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  • Być wiernym Ojczyźnie mej, Rzeczypospolitej Polskiej

     

  • AKTUALNOŚCI

  • 30 października 2013

    Jak wygląda współpraca pomiędzy światem biznesu, politykami i naukowcami w Luksemburgu i w Polsce

    i co można zrobić, żeby ta współpraca była lepsza – także w całej Unii Europejskiej, to były główne tematy konferencji, która odbyła się w Warszawie w dniu 24.10. i która została zorganizowana we współpracy z Ambasadą Luksemburga w Polsce, Instytutem Europejskiego Banku Inwestycyjnego i Uniwersytetem Luksemburskim.    

    Program i opis konferencji jest dostępny pod tym [ linkiem ] a jej streszczenie w języku angielskim zamieszczamy poniżej. Dodatkowe informacje i materiały z konferencji są dostępne na stronie posła Jana Kaźmierczaka www.jankazmierczak.pl  oraz RatschkaPhotography www.ratschka.com 
     

     

     

    CONFERENCE SUMMARY

     

    Nations compete, and in this global competition teamwork is essential. Luxembourg has developed very effective cooperation between its political class, the business community and its research institutions. This collaboration is intensive and transparent. At the same time Luxembourg is considered to be one of the least corrupt countries in the world. In Poland, contacts between politicians and businessmen continue to be viewed with suspicion and cooperation between business and research is still insufficient. Why is such teamwork successful in some parts of the European Union and not in others, and what can be done to improve the present situation? The conference speakers tried to answer these and other questions.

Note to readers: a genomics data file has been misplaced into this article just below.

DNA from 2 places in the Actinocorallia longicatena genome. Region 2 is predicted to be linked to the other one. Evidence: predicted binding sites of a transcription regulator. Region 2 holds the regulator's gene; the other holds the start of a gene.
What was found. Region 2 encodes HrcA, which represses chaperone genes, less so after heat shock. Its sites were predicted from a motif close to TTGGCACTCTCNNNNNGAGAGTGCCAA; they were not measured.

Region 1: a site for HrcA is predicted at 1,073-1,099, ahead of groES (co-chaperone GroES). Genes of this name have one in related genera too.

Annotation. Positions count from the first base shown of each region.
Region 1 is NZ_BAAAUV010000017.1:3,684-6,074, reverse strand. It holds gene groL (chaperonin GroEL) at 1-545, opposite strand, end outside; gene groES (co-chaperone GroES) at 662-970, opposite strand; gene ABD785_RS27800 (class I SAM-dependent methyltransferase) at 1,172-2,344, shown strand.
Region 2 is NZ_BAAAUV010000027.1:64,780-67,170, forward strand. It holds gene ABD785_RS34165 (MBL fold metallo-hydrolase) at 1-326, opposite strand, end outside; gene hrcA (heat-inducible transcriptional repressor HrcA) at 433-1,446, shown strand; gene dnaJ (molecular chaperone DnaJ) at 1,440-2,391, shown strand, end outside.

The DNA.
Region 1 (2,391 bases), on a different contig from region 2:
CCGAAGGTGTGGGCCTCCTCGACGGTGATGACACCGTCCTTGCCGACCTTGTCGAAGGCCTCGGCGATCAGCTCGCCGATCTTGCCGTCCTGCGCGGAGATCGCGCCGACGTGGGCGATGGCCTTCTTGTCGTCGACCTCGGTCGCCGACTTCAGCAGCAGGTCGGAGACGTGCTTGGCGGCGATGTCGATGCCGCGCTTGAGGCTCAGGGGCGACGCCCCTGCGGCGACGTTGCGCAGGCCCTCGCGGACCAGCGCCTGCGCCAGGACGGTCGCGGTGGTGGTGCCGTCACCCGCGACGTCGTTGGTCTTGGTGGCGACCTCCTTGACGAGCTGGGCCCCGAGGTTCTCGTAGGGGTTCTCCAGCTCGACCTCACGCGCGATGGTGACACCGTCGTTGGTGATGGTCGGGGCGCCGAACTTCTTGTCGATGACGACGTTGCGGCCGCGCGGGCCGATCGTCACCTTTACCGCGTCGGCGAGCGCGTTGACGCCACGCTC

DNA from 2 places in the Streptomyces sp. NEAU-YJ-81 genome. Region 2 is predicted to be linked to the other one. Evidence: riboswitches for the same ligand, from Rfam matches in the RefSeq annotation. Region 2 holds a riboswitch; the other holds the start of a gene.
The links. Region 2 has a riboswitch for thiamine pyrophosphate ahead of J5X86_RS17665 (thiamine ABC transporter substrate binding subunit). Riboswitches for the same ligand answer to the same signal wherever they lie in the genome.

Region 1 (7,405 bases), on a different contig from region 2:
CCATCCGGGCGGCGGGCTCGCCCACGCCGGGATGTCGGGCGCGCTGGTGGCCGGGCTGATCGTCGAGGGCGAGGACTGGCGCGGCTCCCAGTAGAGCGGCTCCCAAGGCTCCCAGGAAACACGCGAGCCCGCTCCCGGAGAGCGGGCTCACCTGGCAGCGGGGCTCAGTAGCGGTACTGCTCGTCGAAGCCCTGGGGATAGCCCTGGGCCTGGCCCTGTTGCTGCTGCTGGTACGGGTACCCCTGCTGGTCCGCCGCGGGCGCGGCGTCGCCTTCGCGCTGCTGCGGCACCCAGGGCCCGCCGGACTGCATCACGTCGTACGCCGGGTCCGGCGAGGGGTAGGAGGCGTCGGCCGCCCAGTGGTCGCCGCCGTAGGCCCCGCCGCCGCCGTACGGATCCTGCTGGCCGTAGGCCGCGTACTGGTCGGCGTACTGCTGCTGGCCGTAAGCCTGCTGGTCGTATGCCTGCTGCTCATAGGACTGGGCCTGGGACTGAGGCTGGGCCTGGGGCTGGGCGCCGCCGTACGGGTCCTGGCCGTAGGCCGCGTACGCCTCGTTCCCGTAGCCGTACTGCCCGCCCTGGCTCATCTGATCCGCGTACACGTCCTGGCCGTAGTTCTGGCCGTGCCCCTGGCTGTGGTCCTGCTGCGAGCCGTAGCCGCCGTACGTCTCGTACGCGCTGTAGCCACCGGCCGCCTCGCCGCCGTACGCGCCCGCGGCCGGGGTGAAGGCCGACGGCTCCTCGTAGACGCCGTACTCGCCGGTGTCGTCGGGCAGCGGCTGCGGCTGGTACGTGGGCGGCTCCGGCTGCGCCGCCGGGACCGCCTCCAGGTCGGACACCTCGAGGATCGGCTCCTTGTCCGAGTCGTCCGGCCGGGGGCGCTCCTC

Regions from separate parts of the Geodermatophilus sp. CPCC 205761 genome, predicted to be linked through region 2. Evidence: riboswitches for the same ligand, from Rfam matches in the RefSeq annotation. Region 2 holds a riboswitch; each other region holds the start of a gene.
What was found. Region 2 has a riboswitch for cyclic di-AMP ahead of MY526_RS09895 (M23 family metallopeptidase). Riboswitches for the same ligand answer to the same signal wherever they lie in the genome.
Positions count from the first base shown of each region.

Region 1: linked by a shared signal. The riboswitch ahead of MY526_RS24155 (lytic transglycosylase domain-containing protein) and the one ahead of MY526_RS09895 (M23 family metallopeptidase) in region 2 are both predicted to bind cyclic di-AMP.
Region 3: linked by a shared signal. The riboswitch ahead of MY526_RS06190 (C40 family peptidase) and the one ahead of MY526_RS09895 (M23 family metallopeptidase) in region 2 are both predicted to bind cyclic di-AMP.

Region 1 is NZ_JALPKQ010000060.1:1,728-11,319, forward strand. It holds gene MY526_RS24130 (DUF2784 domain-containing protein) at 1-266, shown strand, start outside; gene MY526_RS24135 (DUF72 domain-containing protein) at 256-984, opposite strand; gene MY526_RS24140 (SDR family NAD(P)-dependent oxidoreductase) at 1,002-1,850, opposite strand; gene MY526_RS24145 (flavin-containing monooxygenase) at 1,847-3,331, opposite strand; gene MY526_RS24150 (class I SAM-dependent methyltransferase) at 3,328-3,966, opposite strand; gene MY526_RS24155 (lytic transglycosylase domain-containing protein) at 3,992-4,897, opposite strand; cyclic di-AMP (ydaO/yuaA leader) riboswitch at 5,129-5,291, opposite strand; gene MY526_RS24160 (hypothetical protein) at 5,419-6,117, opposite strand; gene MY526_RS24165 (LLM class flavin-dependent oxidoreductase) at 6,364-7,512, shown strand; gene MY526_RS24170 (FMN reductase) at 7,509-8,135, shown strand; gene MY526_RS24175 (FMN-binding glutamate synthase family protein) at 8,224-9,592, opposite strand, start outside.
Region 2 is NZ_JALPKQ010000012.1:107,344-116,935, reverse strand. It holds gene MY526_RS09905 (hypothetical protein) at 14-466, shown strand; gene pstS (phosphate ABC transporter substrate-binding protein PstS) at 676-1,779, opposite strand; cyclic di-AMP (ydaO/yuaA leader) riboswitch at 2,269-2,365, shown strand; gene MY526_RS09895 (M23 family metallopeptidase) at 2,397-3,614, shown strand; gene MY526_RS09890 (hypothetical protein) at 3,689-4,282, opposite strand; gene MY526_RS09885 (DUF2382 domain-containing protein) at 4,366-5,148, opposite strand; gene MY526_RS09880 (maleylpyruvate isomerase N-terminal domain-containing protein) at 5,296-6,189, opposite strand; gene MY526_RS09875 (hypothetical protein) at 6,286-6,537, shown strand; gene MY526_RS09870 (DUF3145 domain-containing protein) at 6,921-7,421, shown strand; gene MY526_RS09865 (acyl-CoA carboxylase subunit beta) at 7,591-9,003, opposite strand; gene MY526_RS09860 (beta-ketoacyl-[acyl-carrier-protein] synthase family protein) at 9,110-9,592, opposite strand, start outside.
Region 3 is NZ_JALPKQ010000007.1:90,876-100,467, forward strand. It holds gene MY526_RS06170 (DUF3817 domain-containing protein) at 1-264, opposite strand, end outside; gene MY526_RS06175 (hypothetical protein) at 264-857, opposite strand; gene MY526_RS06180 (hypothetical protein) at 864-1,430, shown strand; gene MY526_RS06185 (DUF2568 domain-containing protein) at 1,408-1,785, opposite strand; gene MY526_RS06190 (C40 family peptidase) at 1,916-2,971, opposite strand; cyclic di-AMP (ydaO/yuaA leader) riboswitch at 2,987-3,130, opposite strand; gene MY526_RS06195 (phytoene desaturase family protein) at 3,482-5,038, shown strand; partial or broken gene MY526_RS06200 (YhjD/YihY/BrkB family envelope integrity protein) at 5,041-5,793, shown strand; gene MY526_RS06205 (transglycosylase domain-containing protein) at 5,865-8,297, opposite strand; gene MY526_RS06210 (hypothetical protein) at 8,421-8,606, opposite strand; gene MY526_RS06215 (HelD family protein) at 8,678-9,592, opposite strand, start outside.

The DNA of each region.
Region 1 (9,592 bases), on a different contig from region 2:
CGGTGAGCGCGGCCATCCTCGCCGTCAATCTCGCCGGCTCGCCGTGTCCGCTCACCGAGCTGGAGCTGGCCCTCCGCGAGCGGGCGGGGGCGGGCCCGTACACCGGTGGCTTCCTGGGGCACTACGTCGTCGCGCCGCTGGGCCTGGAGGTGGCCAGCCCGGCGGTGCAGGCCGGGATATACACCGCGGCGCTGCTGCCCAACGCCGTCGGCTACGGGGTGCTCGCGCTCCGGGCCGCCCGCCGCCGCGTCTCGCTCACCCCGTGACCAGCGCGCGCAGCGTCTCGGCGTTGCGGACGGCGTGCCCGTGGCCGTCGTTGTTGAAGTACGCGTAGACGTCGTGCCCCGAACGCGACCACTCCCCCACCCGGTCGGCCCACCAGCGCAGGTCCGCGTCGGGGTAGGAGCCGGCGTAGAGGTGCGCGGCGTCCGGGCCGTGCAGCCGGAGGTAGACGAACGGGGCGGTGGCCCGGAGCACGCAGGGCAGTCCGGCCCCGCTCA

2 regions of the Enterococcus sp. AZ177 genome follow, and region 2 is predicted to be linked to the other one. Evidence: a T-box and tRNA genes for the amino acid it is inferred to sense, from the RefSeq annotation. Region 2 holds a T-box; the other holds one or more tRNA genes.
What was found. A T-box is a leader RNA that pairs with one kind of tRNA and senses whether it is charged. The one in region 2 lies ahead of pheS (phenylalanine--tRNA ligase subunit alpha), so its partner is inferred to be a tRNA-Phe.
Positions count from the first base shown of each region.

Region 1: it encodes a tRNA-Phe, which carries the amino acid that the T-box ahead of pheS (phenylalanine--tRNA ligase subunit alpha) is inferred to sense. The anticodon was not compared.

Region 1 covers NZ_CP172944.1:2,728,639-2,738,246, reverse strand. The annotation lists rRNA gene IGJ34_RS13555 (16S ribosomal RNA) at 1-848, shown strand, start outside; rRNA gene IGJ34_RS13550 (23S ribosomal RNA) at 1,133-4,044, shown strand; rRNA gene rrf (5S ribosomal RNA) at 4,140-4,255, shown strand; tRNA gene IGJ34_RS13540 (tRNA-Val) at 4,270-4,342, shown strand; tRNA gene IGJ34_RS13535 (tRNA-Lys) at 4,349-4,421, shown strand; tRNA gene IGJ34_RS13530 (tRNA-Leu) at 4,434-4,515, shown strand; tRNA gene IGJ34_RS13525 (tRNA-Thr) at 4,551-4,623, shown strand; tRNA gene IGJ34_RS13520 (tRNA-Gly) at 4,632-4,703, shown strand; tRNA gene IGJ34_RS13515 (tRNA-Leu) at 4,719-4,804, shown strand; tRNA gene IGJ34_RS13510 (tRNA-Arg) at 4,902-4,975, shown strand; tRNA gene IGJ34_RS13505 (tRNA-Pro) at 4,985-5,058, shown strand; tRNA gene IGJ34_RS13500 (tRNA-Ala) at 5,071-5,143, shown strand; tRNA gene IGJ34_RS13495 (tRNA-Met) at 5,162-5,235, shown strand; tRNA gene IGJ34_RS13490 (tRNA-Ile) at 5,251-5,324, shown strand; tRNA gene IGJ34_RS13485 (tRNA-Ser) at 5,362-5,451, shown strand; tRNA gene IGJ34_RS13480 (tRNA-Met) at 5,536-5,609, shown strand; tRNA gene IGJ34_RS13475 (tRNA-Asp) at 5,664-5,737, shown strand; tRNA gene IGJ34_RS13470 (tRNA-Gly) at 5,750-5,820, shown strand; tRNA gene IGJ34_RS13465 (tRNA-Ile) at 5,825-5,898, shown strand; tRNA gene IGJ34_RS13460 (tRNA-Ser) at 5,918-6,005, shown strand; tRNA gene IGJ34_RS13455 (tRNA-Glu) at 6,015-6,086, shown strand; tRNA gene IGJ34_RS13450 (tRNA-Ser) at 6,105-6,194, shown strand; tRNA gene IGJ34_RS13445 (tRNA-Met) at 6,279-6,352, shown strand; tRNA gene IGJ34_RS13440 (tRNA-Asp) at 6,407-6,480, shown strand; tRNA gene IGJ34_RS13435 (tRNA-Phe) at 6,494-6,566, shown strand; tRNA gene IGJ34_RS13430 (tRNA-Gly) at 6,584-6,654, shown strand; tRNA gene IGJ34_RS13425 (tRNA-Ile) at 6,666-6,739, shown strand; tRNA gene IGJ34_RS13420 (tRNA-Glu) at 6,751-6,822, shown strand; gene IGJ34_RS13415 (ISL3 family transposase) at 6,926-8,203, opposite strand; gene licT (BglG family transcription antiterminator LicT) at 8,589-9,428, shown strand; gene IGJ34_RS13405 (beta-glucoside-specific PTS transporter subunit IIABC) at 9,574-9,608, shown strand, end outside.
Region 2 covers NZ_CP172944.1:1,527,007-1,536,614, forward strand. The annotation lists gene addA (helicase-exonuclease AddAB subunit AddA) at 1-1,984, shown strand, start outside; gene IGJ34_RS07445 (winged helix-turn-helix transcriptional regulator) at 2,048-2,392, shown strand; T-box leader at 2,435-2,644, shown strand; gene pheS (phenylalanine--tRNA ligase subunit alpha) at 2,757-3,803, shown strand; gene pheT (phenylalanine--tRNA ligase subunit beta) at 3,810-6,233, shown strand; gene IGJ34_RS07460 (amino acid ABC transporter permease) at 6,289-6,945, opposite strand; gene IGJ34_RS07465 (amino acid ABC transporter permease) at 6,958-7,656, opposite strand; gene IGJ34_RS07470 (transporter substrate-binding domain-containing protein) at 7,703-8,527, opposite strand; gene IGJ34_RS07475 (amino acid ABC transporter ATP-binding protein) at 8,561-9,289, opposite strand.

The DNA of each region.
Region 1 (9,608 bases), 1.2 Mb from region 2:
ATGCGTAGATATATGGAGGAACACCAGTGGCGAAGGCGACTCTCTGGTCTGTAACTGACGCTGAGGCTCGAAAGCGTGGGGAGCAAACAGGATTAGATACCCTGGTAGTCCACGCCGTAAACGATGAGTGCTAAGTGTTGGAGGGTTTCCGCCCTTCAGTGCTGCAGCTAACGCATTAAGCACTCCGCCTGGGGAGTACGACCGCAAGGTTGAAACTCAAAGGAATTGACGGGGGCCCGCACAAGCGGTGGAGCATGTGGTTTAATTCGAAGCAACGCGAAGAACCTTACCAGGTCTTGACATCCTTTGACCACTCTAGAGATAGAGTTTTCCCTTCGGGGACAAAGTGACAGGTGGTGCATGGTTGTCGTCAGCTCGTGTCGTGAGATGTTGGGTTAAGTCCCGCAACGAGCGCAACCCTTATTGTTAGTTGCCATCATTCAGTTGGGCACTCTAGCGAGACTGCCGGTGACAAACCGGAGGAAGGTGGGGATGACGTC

Introductory remarks by Georges Faber – Ambassador of the Grand Duchy of Luxembourg in Warsaw; Prof. dr hab. Artur Nowak-Far – Deputy Minister of Foreign Affairs; Keynote speech by Prof. Dr.-Ing Marcel Oberweis, President of Benelux Parliament